Pontus (NE coast of Turkey) (an ethnic Greek)
    Semdinli, Turkey (Assyrian)
    Kalymnos, a Greek island off the coast of Turkey
    Greece
    Astarabad, Iran
    Bavaria, Germany
    Mecklenburg-Schwerin, Germany
    Germany (two unrelated cases, no specific locations)
    Southern Ukraine
    Sicily (two cases)
    Syria (Arab Byzantine Christian)
    Poland (two unrelated cases)
    Slovakia, near the Polish border
    England or Scotland, unknown
    Spain, plus two other cases with Spanish surnames
    one case with no geographical information

    Also, academic papers by Cinnioglu et al., Bosch et al., Nebel et al., Sengupta et al., and Zerjal et al. report cases of J1 w/DYS388=13 in:

    Istanbul, Turkey
    Sea of Marmara area, Turkey
    Northeast Turkey
    Eastern Turkey
    Central Turkey
    Ploiesti, Romania
    Southern Pakistan (Sindhi)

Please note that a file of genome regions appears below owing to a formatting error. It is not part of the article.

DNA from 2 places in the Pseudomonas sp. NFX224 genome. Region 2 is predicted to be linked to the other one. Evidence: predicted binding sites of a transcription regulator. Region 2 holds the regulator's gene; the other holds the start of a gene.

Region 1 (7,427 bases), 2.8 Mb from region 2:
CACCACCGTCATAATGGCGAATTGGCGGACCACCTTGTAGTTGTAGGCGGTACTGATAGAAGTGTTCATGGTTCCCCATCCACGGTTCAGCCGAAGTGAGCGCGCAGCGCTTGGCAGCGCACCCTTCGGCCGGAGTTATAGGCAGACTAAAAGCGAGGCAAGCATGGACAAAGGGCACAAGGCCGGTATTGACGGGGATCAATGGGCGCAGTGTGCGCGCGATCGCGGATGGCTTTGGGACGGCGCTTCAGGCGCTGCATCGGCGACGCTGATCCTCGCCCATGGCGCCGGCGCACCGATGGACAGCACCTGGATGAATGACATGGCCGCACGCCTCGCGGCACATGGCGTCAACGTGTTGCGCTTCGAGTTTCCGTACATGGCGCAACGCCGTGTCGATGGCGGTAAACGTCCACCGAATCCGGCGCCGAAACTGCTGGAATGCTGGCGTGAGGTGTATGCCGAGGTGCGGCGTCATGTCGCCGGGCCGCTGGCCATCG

Bedouin from the Negev
    Palestinian Arab
    Kurdish Muslims and Jews from Iraq
    Azerbaijan, ethnic Azeri
    Russian Republic of Dagestan in the Caucasus, ethnic Lezgi or Lezginian

    The Czech DNA Project at FTDNA.org has one case from an area of Moravia which was settled by Wallachians from the Balkans.

    The database at YHRD.org has several possible cases from the northeast Caucasus, and two from southern Poland, but as they do not show a value for DYS388 they cannot be counted.

    Six other likely cases from Moldova are noted in an academic paper by Varzani, "Population history of the DniesterCarpathians: evidence from Alu markers" (see http://deposit.ddb.de/cgi-bin/dokser...=981561349.pdf ), but no value for DYS388 is shown.

    The presence of J1 w/DYS388=13 in Greece probably reflects movement among Greek colonies during the Greek empire, with one recent displacement.